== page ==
For Thoroughbreds, The Big Payout Can Come Long After The Race
American Pharoah is poised to make horse-racing history Saturday if he wins the Belmont Stakes and accomplishes that rare feat — a Triple Crown victory. His owner will also get a nice payday. But the real financial windfall comes later.
In America, thousands of thoroughbreds are born every year, and every year only one gets to win the Kentucky Derby.
The chances of winning the Triple Crown — the Derby, the Preakness and the Belmont — are even slimmer. Only 11 horses have ever done it. If American Pharoah wins, he will be the first Triple Crown winner since 1978.
"There's plenty of risk in our business," says Tom Bush, who has been a trainer at Belmont Park for more than three decades.
"Our horses are fragile," he says. "It's expensive to keep a horse in training on a daily basis. So it's not easy to make money at it. We like to see the math work as much as possible, but it sometimes doesn't."
What makes the math particularly hard is that top horses can cost millions of dollars — and that's before they've even stepped on a racetrack.
Once a horse is at the track, it costs about $50,000 a year to keep them there. That includes everything from food to jockeys to veterinarian's fees. It's a lot of overhead, and many horses never cover the cost. Winning a big race like the Belmont helps, but often that's not enough.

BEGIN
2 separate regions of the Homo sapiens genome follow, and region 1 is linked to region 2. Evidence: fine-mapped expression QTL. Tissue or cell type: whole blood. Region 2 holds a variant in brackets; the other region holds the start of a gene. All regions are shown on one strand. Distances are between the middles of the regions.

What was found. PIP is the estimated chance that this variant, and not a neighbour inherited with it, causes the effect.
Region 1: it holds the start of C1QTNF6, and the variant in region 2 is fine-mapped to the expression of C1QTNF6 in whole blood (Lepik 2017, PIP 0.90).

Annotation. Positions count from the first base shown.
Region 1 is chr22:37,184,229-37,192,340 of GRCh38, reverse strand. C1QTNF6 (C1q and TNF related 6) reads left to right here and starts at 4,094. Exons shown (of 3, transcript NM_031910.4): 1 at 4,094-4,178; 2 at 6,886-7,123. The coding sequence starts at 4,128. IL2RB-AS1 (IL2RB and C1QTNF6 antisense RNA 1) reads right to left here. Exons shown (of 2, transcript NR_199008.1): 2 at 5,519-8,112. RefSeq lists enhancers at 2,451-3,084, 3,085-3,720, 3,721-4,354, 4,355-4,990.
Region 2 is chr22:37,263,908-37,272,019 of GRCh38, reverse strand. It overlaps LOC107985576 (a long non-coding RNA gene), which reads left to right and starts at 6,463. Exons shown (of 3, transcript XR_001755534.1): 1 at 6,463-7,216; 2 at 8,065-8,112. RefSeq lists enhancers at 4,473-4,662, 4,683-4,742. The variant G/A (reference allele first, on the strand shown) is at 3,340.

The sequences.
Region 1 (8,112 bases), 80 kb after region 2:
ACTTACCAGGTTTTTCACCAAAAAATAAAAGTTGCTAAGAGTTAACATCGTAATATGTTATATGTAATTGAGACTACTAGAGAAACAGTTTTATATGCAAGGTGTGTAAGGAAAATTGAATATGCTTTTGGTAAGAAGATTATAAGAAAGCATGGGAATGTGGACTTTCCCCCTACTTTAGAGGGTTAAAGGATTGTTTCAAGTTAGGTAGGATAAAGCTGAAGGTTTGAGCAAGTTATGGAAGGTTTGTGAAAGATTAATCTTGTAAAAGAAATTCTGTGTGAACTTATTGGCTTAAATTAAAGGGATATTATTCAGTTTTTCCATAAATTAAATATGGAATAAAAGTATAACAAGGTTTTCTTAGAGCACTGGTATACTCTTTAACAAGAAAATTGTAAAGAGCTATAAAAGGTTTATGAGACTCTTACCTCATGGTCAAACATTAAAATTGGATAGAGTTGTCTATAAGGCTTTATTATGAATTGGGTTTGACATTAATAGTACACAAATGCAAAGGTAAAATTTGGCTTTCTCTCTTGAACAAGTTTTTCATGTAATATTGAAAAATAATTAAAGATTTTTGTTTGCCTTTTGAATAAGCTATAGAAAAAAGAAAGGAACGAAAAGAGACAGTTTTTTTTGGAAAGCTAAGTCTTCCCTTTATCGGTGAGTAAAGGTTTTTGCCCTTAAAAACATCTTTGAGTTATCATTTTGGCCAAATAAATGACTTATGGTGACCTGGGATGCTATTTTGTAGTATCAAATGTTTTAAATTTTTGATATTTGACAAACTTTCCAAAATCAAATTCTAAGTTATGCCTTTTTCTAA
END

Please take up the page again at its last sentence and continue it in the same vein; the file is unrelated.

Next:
"On the racetrack a horse has almost a ceiling or a cap," says Christina Bossinakis, who works with owners at the Thoroughbred Owners and Breeders Association. "So the really, really good ones, if they win $3-, $4 million on the racetrack that's out of this world. At the same time, potentially what they can earn in the breeding shed, as stallions, so far surpasses that."
A victory in the Belmont would make American Pharoah an even more attractive stallion. And that could be far more valuable than anything he wins on the track.
America's top sire commands some $300,000 for each of his offspring. That adds up to about $35 million a year — and potentially hundreds of millions over his lifetime. A victory by American Pharoah on Saturday will make him even more valuable in this market.
"I get a little anxiety. About an hour before, I start getting a little nervous," says Bob Baffert, American Pharoah's trainer.
It's a lot of pressure on everyone involved, but his biggest worry on race day isn't future stud fees or the bottom line.
"I think I feel more pressure when ... you don't want to let the fans down. You start feeling like they came out here and they're all getting into it and you're like I hope he runs well," he says.
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